In Britain, she is something of a national treasure: beautiful, elegant, sophisticated and unafraid of roles that are none of those things. She has had a long and high-profile theater career that has included star turns in “Les Liaisons Dangereuses,” “Cat on a Hot Tin Roof” and “Private Lives,” as well as extended collaborations with Harold Pinter and Stephen Poliakoff. She has worked consistently in film and television since 1983, including as Lady Bertram and Mrs. Price in “Mansfield Park”; Margaret Thatcher in the BBC’s “Margaret”; Servilia, lover of Julius Caesar in HBO’s “Rome”; and Lady Smallwood in a recent “Sherlock.”
Jim Broadbent and Ms. Duncan in "Le Week-End." Credit Nicola Dove/Music Box Films

But Ms. Duncan, 63, has never broken through to the kind of international fame achieved by her fellow Britons Maggie Smith or Judi Dench, as critics here still regularly note.

“Anyone who has seen ‘Le Weekend’ — a compelling film about the complexities of mature love that is swiftly becoming a word-of-mouth hit — will be wondering why they haven’t paid nearly enough attention to the co-star, Lindsay Duncan, until now,” Daphne Lockyer wrote in The Telegraph after the film’s British release last year.

But fame, Ms. Duncan said over some warming tea, has never been her objective.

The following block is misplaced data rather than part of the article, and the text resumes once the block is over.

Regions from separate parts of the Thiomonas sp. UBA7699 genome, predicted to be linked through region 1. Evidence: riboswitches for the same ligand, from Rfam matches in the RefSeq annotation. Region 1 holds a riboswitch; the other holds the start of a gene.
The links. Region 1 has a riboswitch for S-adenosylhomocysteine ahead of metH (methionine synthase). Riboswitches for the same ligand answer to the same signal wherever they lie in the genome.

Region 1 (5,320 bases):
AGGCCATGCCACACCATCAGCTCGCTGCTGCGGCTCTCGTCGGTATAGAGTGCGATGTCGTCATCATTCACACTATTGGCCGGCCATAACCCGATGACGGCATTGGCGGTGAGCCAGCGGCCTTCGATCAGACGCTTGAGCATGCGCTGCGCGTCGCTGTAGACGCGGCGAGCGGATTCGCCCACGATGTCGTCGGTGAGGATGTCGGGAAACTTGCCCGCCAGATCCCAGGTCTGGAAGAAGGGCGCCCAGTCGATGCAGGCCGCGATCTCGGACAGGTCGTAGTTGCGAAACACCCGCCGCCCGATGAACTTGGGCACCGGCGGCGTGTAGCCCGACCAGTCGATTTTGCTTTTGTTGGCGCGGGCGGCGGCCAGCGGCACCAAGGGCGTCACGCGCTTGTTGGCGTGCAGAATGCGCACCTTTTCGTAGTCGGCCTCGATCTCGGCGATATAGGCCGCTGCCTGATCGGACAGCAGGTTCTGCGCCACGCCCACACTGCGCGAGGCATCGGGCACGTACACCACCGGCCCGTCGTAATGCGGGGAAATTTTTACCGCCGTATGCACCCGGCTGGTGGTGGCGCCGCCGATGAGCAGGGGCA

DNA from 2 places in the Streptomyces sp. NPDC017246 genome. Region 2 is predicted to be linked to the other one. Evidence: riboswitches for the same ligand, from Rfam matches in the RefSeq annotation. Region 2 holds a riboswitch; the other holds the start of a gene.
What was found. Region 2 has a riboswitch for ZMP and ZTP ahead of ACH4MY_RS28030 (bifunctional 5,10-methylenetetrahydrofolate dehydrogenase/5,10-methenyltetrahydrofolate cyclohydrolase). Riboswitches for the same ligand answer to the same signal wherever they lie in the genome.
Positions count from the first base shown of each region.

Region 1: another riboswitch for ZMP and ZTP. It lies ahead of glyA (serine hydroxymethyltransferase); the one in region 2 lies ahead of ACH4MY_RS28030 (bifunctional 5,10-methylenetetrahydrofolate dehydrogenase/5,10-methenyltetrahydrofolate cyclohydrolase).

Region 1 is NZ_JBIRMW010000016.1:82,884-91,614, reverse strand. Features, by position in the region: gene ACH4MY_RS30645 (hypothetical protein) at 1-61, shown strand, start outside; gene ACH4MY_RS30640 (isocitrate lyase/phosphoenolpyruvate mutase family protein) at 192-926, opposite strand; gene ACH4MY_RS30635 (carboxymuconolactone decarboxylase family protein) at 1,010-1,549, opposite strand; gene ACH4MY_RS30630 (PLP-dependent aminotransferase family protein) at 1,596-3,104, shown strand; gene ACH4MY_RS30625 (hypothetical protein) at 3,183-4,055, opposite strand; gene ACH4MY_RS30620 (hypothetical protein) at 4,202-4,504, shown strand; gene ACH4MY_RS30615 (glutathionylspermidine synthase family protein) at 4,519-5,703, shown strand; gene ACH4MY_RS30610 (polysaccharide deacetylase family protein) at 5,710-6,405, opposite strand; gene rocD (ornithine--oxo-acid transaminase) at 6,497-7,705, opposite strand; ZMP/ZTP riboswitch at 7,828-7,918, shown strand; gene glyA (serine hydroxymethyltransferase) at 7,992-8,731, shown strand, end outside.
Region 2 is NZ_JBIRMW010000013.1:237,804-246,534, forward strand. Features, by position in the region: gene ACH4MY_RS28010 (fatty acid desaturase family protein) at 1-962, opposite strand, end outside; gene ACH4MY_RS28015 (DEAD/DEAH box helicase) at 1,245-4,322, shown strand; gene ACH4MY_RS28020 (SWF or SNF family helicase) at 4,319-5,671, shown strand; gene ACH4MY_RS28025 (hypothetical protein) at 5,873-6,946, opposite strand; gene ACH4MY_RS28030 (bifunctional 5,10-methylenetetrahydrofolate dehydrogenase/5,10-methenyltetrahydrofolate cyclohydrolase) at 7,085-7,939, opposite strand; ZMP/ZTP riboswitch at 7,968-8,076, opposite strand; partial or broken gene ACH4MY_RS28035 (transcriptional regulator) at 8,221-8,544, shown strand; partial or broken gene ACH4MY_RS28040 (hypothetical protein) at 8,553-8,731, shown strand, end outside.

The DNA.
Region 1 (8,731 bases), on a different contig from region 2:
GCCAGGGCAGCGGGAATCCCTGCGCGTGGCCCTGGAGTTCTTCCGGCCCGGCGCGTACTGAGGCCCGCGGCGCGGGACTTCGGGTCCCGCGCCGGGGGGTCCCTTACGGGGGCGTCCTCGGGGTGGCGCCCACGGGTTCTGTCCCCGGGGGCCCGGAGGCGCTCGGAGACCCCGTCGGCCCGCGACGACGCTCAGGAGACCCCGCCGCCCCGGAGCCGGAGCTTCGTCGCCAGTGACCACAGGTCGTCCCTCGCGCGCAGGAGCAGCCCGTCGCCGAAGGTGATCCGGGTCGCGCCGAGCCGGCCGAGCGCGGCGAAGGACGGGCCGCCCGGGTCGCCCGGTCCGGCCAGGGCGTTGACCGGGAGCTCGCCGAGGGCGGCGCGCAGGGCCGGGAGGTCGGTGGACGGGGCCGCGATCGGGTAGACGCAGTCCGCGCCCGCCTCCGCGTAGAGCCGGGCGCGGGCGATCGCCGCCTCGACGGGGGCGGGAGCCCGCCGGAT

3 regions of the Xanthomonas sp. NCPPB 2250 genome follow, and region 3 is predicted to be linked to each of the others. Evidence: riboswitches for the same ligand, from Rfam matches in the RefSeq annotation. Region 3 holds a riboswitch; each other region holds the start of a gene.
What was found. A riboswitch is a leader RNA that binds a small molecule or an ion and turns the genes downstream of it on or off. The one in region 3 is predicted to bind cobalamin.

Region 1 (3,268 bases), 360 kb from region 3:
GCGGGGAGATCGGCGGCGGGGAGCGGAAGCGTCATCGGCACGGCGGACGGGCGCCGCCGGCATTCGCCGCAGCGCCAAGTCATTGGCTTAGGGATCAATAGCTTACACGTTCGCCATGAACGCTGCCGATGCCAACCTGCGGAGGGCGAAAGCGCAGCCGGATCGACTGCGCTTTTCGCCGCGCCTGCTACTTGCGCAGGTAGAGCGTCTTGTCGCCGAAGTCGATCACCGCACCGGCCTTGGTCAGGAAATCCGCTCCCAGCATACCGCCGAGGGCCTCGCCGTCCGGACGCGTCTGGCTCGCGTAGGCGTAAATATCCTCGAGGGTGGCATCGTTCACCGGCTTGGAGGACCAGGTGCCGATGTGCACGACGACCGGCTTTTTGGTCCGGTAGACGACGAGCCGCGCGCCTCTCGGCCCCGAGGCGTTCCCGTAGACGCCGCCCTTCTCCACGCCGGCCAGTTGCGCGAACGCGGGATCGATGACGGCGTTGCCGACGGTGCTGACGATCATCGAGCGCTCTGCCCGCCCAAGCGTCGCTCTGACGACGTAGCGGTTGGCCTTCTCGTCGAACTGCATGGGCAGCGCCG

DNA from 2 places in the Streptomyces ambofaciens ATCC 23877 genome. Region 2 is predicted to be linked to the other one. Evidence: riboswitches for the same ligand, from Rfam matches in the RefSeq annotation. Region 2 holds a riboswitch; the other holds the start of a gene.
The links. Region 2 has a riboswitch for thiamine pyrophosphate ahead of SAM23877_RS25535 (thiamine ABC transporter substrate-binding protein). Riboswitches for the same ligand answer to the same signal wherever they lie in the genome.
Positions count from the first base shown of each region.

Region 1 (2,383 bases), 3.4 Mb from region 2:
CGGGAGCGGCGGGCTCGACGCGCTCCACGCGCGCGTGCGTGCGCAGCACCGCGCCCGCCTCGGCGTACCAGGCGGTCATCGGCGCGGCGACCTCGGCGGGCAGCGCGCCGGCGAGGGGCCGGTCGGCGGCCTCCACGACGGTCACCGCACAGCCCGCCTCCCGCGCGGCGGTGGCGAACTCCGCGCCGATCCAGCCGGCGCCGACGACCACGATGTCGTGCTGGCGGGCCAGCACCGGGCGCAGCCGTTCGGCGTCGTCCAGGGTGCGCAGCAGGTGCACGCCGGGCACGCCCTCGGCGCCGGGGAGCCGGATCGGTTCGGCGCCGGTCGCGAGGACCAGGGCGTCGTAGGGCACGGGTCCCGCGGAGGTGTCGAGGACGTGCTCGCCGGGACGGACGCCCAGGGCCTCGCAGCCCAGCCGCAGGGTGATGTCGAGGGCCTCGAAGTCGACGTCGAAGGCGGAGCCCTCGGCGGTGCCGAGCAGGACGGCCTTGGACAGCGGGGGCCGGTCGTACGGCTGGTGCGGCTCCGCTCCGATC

“There is a received opinion that there is a hierarchy of success, and that film is at the top,” Ms. Duncan said in her distinctive, immaculately enunciated tones. “But that’s not my hierarchy. I would rather give up acting than become world famous, because I think you pay a very high price. Writing and putting new plays out into the world has informed what I do, and I’ve had a lot more freedom to play really interesting parts.”

Meg, the 60-ish teacher of “Le Week-End,” is high on her list of great roles, Ms. Duncan said. Written by Hanif Kureishi and directed by Roger Michell, the film offers a portrait of a marriage at a pivotal moment, as Meg and her husband, Nick (Jim Broadbent), a university lecturer, go to Paris for a nostalgic weekend 30 years after spending their honeymoon there. Despite the rom-com allure of the format, the film is not exactly a rose-hued bundle of laughs.